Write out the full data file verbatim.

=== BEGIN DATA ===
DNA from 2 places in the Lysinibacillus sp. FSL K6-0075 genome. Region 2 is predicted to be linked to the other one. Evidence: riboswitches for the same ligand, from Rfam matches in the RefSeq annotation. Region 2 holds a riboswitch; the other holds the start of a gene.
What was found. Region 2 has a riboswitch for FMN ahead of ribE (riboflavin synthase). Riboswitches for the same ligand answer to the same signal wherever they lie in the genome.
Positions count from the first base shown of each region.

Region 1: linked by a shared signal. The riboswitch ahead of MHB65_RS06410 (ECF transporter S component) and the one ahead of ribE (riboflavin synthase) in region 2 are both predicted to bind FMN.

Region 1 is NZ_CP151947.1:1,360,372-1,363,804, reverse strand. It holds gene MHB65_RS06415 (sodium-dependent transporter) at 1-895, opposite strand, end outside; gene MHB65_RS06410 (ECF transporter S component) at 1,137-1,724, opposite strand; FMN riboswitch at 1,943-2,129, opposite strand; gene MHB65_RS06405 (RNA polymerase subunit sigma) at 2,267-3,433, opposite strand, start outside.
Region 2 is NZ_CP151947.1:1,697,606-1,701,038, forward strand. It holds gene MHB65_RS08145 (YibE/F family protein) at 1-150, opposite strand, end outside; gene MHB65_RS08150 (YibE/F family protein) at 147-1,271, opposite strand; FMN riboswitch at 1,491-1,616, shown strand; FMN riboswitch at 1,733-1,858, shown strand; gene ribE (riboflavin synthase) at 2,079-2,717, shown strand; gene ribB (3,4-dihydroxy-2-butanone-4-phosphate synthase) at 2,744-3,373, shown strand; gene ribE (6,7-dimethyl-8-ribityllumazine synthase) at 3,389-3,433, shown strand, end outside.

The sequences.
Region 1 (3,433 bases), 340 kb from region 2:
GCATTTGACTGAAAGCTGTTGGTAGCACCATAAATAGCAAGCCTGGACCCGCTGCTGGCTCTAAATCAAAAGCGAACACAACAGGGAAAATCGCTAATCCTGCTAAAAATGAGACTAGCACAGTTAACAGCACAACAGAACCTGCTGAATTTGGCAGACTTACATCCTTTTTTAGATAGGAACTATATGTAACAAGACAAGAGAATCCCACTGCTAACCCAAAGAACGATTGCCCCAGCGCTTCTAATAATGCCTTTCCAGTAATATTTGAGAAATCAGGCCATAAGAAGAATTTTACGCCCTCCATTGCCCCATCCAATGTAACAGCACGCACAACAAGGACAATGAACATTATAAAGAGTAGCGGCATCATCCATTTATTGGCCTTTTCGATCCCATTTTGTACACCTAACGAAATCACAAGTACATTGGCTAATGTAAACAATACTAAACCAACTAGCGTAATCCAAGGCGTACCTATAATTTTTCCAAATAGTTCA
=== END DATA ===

DNA from 2 places in the Lysinibacillus sp. FSL K6-0075 genome. Region 2 is predicted to be linked to the other one. Evidence: riboswitches for the same ligand, from Rfam matches in the RefSeq annotation. Region 2 holds a riboswitch; the other holds the start of a gene.
What was found. Region 2 has a riboswitch for FMN ahead of ribE (riboflavin synthase). Riboswitches for the same ligand answer to the same signal wherever they lie in the genome.
Positions count from the first base shown of each region.

Region 1: linked by a shared signal. The riboswitch ahead of MHB65_RS06410 (ECF transporter S component) and the one ahead of ribE (riboflavin synthase) in region 2 are both predicted to bind FMN.

Region 1 is NZ_CP151947.1:1,360,372-1,363,804, reverse strand. It holds gene MHB65_RS06415 (sodium-dependent transporter) at 1-895, opposite strand, end outside; gene MHB65_RS06410 (ECF transporter S component) at 1,137-1,724, opposite strand; FMN riboswitch at 1,943-2,129, opposite strand; gene MHB65_RS06405 (RNA polymerase subunit sigma) at 2,267-3,433, opposite strand, start outside.
Region 2 is NZ_CP151947.1:1,697,606-1,701,038, forward strand. It holds gene MHB65_RS08145 (YibE/F family protein) at 1-150, opposite strand, end outside; gene MHB65_RS08150 (YibE/F family protein) at 147-1,271, opposite strand; FMN riboswitch at 1,491-1,616, shown strand; FMN riboswitch at 1,733-1,858, shown strand; gene ribE (riboflavin synthase) at 2,079-2,717, shown strand; gene ribB (3,4-dihydroxy-2-butanone-4-phosphate synthase) at 2,744-3,373, shown strand; gene ribE (6,7-dimethyl-8-ribityllumazine synthase) at 3,389-3,433, shown strand, end outside.

The sequences.
Region 1 (3,433 bases), 340 kb from region 2:
GCATTTGACTGAAAGCTGTTGGTAGCACCATAAATAGCAAGCCTGGACCCGCTGCTGGCTCTAAATCAAAAGCGAACACAACAGGGAAAATCGCTAATCCTGCTAAAAATGAGACTAGCACAGTTAACAGCACAACAGAACCTGCTGAATTTGGCAGACTTACATCCTTTTTTAGATAGGAACTATATGTAACAAGACAAGAGAATCCCACTGCTAACCCAAAGAACGATTGCCCCAGCGCTTCTAATAATGCCTTTCCAGTAATATTTGAGAAATCAGGCCATAAGAAGAATTTTACGCCCTCCATTGCCCCATCCAATGTAACAGCACGCACAACAAGGACAATGAACATTATAAAGAGTAGCGGCATCATCCATTTATTGGCCTTTTCGATCCCATTTTGTACACCTAACGAAATCACAAGTACATTGGCTAATGTAAACAATACTAAACCAACTAGCGTAATCCAAGGCGTACCTATAATTTTTCCAAATAGTTCA